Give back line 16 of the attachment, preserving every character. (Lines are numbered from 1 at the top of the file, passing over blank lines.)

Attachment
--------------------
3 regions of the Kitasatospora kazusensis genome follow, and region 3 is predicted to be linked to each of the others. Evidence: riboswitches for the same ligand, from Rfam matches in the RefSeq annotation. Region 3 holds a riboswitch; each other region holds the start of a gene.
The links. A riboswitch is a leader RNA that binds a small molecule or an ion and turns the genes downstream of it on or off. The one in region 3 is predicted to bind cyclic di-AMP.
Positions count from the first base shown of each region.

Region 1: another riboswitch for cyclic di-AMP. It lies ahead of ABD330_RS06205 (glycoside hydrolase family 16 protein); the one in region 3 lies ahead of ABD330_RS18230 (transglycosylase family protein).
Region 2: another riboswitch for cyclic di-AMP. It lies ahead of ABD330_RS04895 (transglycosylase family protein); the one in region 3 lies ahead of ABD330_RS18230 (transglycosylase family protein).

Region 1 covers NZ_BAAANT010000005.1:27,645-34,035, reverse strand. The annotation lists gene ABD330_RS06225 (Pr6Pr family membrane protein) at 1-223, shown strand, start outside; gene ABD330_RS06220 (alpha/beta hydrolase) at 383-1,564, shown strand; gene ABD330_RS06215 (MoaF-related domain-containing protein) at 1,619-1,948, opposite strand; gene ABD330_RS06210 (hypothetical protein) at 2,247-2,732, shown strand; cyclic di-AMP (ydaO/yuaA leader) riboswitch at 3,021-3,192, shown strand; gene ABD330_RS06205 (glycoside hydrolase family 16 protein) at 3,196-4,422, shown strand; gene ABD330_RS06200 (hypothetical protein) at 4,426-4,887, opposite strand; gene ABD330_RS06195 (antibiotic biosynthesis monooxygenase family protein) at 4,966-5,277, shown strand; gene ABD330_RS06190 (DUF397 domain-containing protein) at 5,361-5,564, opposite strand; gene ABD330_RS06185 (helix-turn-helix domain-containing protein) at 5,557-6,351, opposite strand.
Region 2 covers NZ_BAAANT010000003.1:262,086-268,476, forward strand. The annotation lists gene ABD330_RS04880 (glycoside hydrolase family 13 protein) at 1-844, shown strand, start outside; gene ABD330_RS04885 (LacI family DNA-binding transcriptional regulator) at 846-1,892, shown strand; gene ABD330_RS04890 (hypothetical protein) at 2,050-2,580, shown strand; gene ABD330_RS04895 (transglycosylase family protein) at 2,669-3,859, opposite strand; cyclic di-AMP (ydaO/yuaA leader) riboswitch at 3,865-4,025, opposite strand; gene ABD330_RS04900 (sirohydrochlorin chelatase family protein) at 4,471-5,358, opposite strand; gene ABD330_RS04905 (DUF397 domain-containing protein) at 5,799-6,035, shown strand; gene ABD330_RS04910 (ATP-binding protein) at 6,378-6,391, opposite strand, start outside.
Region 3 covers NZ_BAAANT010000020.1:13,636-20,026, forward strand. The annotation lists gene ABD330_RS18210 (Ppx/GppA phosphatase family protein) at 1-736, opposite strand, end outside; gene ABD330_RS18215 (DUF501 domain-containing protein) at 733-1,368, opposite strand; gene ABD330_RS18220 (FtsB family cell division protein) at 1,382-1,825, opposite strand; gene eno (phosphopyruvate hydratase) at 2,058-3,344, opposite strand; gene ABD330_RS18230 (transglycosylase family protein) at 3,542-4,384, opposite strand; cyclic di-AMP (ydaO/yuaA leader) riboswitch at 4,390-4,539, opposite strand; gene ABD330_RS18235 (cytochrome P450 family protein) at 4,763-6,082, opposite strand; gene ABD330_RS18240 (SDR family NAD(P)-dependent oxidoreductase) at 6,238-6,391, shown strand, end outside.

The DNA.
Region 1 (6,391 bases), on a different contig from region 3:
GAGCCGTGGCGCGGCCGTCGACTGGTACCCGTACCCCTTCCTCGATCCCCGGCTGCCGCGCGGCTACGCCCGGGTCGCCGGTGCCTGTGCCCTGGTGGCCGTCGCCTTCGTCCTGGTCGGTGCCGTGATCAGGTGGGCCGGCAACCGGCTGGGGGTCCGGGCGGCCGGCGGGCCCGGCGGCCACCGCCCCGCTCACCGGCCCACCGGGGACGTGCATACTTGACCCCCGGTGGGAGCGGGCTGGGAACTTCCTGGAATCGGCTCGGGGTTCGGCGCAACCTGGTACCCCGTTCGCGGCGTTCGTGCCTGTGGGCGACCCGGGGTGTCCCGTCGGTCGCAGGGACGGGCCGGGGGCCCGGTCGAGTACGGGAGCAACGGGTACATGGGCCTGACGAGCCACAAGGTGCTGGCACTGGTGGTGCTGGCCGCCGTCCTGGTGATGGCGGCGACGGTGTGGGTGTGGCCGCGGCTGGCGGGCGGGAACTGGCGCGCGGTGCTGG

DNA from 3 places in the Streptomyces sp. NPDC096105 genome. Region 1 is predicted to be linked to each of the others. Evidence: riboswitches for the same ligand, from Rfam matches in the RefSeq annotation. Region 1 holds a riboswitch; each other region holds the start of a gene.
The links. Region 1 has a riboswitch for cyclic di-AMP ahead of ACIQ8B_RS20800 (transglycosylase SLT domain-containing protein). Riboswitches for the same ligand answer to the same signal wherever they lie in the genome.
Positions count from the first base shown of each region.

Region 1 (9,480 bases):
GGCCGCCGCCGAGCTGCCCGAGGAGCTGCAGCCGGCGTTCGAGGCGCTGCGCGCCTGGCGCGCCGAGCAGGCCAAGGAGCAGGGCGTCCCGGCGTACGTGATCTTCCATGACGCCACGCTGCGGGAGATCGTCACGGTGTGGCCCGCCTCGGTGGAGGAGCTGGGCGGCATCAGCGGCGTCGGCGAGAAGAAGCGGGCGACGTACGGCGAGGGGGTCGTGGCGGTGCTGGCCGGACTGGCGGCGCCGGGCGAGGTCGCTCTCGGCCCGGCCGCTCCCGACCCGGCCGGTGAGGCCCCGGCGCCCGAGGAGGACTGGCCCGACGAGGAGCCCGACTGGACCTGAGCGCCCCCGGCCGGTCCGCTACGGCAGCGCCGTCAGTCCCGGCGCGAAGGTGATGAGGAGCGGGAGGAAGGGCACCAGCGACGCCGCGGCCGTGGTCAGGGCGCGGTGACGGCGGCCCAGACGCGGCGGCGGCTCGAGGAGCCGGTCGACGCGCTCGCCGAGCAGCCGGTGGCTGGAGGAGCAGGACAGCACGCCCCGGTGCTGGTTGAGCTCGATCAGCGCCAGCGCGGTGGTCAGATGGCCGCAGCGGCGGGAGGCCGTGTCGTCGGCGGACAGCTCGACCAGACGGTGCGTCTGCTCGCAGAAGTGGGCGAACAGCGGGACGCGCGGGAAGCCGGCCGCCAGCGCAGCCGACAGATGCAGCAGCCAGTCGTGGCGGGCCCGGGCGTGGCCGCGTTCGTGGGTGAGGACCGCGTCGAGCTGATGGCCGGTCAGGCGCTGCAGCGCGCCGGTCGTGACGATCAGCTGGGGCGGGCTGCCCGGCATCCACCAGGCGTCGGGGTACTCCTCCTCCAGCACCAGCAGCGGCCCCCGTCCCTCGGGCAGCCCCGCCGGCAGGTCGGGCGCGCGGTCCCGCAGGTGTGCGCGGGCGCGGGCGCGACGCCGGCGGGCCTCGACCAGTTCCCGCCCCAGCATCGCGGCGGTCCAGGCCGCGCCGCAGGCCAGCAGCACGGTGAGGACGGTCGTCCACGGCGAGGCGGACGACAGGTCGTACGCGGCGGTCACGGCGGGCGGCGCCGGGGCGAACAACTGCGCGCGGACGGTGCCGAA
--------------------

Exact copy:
GGCCGCCGCCGAGCTGCCCGAGGAGCTGCAGCCGGCGTTCGAGGCGCTGCGCGCCTGGCGCGCCGAGCAGGCCAAGGAGCAGGGCGTCCCGGCGTACGTGATCTTCCATGACGCCACGCTGCGGGAGATCGTCACGGTGTGGCCCGCCTCGGTGGAGGAGCTGGGCGGCATCAGCGGCGTCGGCGAGAAGAAGCGGGCGACGTACGGCGAGGGGGTCGTGGCGGTGCTGGCCGGACTGGCGGCGCCGGGCGAGGTCGCTCTCGGCCCGGCCGCTCCCGACCCGGCCGGTGAGGCCCCGGCGCCCGAGGAGGACTGGCCCGACGAGGAGCCCGACTGGACCTGAGCGCCCCCGGCCGGTCCGCTACGGCAGCGCCGTCAGTCCCGGCGCGAAGGTGATGAGGAGCGGGAGGAAGGGCACCAGCGACGCCGCGGCCGTGGTCAGGGCGCGGTGACGGCGGCCCAGACGCGGCGGCGGCTCGAGGAGCCGGTCGACGCGCTCGCCGAGCAGCCGGTGGCTGGAGGAGCAGGACAGCACGCCCCGGTGCTGGTTGAGCTCGATCAGCGCCAGCGCGGTGGTCAGATGGCCGCAGCGGCGGGAGGCCGTGTCGTCGGCGGACAGCTCGACCAGACGGTGCGTCTGCTCGCAGAAGTGGGCGAACAGCGGGACGCGCGGGAAGCCGGCCGCCAGCGCAGCCGACAGATGCAGCAGCCAGTCGTGGCGGGCCCGGGCGTGGCCGCGTTCGTGGGTGAGGACCGCGTCGAGCTGATGGCCGGTCAGGCGCTGCAGCGCGCCGGTCGTGACGATCAGCTGGGGCGGGCTGCCCGGCATCCACCAGGCGTCGGGGTACTCCTCCTCCAGCACCAGCAGCGGCCCCCGTCCCTCGGGCAGCCCCGCCGGCAGGTCGGGCGCGCGGTCCCGCAGGTGTGCGCGGGCGCGGGCGCGACGCCGGCGGGCCTCGACCAGTTCCCGCCCCAGCATCGCGGCGGTCCAGGCCGCGCCGCAGGCCAGCAGCACGGTGAGGACGGTCGTCCACGGCGAGGCGGACGACAGGTCGTACGCGGCGGTCACGGCGGGCGGCGCCGGGGCGAACAACTGCGCGCGGACGGTGCCGAA